The next three days go by quickly. The museums fascinate me. They chronicle the development of the nano-technology that makes our very existence possible. They also show how our government was solidified and the laws agreed upon by all. I learn that once upon a time there were people allowed to hoard wealth and resources while others in the same nation, sometimes even the same city, were left to go without even basic food and hygiene. I find it hard to even imagine such a system. It seems such an alien concept to me.
I spend a great deal of time in the career libraries, finding out what I can about government, infrastructure, engineering, and agricultural opportunities. My scores in school were high enough that most fields are open to me. In my heart of hearts I suspect I will choose agriculture. I have always had a soft spot for tending the small garden my family is allowed to keep, and after seeing the riot of living things on the lawn of the Cathedral, I am even more interested in spending my days with growing things. Every city has at least two towers completely devoted to agriculture and food production, with crops rotated carefully to ensure no shortages in any season. I know there is a definite science to the field, and that appeals to me as much as the green song of the plants.
My favorite part of the Cathedral, hands down, is an area called the Cultural Museum. It showcases replicas of what our founders considered the greatest works of art throughout their world. The art itself, paintings, sculptures, buildings, could not be saved from the destruction below, but someone had the foresight to make sure these things were well-documented so that we could at least see that our ancestors had been capable of great beauty as well. As I walk the high-ceilinged rooms of this museum I feel a great sense of loss and sadness that we have only replicas available to us today. I also regret that this museum is almost a secret. Certainly, anyone who refuses the Pilgrimage will never know of this beauty. Even among my fellow pilgrims, though, my company in this museum is small. Such pastimes are seen as frivolous today, I suppose. Beauty exists in the sky cities, certainly, but never without purpose. Never just to be "art." Perhaps that is because without the conflict that drove so much of humanity before the ascension, we simply don't have the same kind of inspiration to create as our ancestors.
On my last morning in the Cathedral these maudlin thoughts wash over me in such an intense wave that I am driven from the museum in a rush. I flee from humanity's past glories in an attempt to keep myself from breaking into tears over people who were long dead before our cities were even conceived of. In my haste, I must have taken a wrong turn somewhere, because when I finally stop to calm myself down and get a good look at my surroundings, I realize I have no idea where I am. Most of the Cathedral's corridors are clearly marked with signs and directions for visitors, but that is not the case here in the hallway I have stumbled into. It is simply a dark hallway, unfortunately empty of any other occupants, lined on either side with locked and unmarked doors.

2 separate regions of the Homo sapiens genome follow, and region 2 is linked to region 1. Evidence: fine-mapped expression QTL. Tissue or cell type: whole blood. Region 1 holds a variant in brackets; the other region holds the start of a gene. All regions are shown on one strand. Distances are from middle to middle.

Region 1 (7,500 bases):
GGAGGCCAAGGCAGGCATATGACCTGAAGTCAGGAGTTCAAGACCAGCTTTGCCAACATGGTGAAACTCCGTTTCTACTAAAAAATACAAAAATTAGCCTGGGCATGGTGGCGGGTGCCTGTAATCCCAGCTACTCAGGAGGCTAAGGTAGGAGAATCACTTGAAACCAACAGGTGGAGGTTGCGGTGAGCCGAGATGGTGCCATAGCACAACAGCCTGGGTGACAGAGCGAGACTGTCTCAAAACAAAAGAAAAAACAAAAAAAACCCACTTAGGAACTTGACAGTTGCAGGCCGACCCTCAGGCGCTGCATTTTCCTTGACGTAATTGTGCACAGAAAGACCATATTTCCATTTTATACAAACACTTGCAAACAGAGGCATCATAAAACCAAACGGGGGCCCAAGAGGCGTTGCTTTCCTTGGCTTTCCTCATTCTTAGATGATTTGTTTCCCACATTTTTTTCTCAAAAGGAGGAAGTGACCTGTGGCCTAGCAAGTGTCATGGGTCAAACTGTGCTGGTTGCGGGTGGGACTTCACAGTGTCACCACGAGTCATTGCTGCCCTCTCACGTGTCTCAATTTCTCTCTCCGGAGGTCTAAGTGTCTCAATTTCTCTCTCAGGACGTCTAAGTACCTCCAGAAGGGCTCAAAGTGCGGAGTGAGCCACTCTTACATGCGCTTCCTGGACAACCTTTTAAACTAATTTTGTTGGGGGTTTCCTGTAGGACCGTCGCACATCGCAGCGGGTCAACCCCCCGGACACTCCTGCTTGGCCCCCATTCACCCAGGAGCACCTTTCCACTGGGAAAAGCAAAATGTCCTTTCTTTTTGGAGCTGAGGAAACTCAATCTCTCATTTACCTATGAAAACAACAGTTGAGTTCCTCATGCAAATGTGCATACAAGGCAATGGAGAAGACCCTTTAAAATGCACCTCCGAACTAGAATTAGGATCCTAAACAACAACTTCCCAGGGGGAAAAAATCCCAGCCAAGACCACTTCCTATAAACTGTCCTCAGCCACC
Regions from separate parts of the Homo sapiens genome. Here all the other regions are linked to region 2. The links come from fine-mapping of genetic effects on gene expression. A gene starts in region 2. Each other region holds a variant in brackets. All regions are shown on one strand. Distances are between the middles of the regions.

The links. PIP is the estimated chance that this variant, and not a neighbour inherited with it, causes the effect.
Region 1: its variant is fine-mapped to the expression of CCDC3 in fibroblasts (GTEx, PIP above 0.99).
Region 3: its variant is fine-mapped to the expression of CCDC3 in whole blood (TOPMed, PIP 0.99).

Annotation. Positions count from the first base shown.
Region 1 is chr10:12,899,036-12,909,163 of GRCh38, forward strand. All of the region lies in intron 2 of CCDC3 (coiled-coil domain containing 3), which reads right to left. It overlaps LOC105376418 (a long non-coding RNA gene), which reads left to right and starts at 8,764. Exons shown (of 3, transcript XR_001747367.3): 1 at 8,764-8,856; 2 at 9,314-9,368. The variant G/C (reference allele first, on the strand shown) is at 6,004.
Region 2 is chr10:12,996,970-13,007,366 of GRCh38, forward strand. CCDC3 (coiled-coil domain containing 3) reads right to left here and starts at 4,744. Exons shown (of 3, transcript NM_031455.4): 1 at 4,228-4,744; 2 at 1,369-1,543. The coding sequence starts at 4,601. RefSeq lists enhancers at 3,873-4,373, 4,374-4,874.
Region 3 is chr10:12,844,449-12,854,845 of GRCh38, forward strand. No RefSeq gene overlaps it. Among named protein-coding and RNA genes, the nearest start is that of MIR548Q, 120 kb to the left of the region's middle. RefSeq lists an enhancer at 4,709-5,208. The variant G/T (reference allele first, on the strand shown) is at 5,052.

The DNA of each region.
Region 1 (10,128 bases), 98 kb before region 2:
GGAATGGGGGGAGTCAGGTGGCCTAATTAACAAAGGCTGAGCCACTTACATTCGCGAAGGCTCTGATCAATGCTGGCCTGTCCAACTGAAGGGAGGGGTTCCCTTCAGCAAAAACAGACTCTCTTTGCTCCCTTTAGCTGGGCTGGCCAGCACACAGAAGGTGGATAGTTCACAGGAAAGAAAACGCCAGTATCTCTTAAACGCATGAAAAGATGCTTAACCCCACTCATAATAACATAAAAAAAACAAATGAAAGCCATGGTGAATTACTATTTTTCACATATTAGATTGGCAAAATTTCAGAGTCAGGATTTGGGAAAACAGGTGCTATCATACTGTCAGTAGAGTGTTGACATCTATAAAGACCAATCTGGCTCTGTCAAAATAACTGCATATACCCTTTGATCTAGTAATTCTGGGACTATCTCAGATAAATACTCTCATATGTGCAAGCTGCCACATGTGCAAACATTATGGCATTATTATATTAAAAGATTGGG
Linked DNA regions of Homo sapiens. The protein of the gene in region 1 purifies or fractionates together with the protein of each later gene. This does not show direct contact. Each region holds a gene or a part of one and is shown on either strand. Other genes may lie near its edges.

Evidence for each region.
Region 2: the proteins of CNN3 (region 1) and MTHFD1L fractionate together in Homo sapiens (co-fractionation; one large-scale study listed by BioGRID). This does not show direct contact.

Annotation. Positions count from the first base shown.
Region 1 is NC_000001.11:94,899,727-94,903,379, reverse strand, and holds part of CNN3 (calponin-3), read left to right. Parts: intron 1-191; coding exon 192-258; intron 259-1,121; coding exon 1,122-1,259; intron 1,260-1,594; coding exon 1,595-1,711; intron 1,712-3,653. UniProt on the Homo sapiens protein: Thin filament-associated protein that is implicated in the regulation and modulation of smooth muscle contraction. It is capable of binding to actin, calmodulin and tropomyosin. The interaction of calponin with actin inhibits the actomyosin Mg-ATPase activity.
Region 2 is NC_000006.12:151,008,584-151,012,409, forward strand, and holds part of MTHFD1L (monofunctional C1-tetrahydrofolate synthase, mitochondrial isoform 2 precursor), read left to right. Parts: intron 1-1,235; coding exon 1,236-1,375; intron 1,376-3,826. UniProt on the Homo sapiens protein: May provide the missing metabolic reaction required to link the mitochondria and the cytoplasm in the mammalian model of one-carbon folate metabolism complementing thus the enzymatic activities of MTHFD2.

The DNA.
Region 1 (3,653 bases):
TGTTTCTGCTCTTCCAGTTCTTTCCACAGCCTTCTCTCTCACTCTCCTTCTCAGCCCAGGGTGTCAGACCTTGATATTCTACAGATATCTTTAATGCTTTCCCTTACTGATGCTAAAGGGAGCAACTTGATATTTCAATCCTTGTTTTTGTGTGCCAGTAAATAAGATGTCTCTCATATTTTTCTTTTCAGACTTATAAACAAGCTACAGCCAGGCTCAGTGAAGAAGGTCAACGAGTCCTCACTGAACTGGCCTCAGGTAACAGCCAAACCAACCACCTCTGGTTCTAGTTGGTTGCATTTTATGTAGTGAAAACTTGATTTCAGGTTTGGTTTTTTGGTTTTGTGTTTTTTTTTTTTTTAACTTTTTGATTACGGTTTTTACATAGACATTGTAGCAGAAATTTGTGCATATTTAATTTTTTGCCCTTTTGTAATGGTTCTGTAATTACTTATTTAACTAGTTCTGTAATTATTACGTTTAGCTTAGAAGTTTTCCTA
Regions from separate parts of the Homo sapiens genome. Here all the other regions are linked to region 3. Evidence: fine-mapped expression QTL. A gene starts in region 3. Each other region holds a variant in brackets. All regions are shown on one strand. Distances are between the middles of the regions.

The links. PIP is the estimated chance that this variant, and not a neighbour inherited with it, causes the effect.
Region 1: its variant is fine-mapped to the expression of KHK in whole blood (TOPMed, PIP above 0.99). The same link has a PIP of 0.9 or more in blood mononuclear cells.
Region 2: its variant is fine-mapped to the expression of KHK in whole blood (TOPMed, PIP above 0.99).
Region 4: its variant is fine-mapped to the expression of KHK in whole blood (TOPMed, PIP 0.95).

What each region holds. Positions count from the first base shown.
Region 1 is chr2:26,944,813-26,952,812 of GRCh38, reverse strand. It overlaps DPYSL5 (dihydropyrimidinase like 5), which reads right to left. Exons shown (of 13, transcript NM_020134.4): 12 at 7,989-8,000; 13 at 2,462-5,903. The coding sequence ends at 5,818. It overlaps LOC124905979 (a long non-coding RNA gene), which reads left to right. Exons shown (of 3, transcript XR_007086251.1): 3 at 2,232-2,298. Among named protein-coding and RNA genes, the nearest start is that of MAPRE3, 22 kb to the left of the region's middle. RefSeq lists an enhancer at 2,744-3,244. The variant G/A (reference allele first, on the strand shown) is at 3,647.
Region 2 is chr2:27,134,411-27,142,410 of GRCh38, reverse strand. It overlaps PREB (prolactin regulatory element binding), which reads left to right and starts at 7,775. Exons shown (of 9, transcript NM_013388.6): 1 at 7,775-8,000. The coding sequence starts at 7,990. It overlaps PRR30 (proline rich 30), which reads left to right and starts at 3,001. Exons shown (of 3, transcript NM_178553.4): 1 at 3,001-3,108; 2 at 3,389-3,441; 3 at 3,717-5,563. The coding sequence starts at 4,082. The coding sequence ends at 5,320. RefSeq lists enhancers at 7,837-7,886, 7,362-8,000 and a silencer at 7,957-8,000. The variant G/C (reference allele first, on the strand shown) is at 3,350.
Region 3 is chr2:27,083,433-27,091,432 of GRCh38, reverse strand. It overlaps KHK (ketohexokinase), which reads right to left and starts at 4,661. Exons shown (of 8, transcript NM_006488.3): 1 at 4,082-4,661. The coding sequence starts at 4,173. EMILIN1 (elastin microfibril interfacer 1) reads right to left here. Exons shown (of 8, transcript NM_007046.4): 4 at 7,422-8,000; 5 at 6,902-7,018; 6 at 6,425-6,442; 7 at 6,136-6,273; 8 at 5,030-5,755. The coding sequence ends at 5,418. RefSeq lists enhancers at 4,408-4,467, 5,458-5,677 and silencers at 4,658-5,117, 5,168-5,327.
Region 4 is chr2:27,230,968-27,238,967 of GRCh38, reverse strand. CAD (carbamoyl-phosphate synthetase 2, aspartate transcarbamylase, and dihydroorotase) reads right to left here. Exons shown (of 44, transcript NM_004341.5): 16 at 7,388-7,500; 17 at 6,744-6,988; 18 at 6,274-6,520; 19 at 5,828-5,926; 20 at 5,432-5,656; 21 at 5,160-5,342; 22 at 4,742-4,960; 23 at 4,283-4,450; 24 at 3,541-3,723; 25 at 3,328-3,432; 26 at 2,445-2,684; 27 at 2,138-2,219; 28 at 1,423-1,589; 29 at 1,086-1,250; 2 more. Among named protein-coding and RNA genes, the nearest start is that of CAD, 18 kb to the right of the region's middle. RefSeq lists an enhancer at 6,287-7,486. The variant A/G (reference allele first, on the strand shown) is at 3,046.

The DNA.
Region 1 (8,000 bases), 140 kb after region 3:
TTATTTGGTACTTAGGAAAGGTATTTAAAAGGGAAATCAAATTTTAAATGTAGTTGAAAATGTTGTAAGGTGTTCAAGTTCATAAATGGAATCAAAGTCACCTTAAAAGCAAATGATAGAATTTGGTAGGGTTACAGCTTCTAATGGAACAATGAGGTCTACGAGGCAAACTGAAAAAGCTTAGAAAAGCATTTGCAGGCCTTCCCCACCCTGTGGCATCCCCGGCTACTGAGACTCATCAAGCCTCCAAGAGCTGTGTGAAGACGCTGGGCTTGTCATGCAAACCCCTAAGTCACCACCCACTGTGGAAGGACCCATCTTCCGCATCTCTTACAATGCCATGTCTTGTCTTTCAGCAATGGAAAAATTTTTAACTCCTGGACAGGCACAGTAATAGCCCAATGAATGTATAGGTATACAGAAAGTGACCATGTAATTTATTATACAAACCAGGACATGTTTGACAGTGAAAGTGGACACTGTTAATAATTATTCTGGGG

My first instinct is to simply turn around and go back the way I came. This doesn't hold up for very long though, because I quickly find myself at an intersection. Three equally plain hallways stretch out before me and I have no idea which one I originally came down to get where I am now. I don't remember turning during my flight from the museum, so I decide to take the hallway directly across from me and hope that it is the right choice. It isn't. I wander for perhaps an hour without managing to find another living soul. I am surprised that I haven't been retrieved by now, surely someone in security has noticed an unauthorized individual in the private areas of the facility? But apparently this is not the case. Maybe something else has distracted them.
I sigh in frustration as I reach yet another intersection. After a moment of helplessly glancing in both directions trying to determine which has the best chance of getting me back where I belong, I notice something strange. The wall in front of me seems to be curving slightly. I look closely at each hallway and see that they follow the curve of the wall as well. Curious, I place a hand on the wall in front of me and follow it to the right, wondering if it will lead me around in a circle. If it does, I decide, I will turn back the way I came once more and see if I can't find another way out.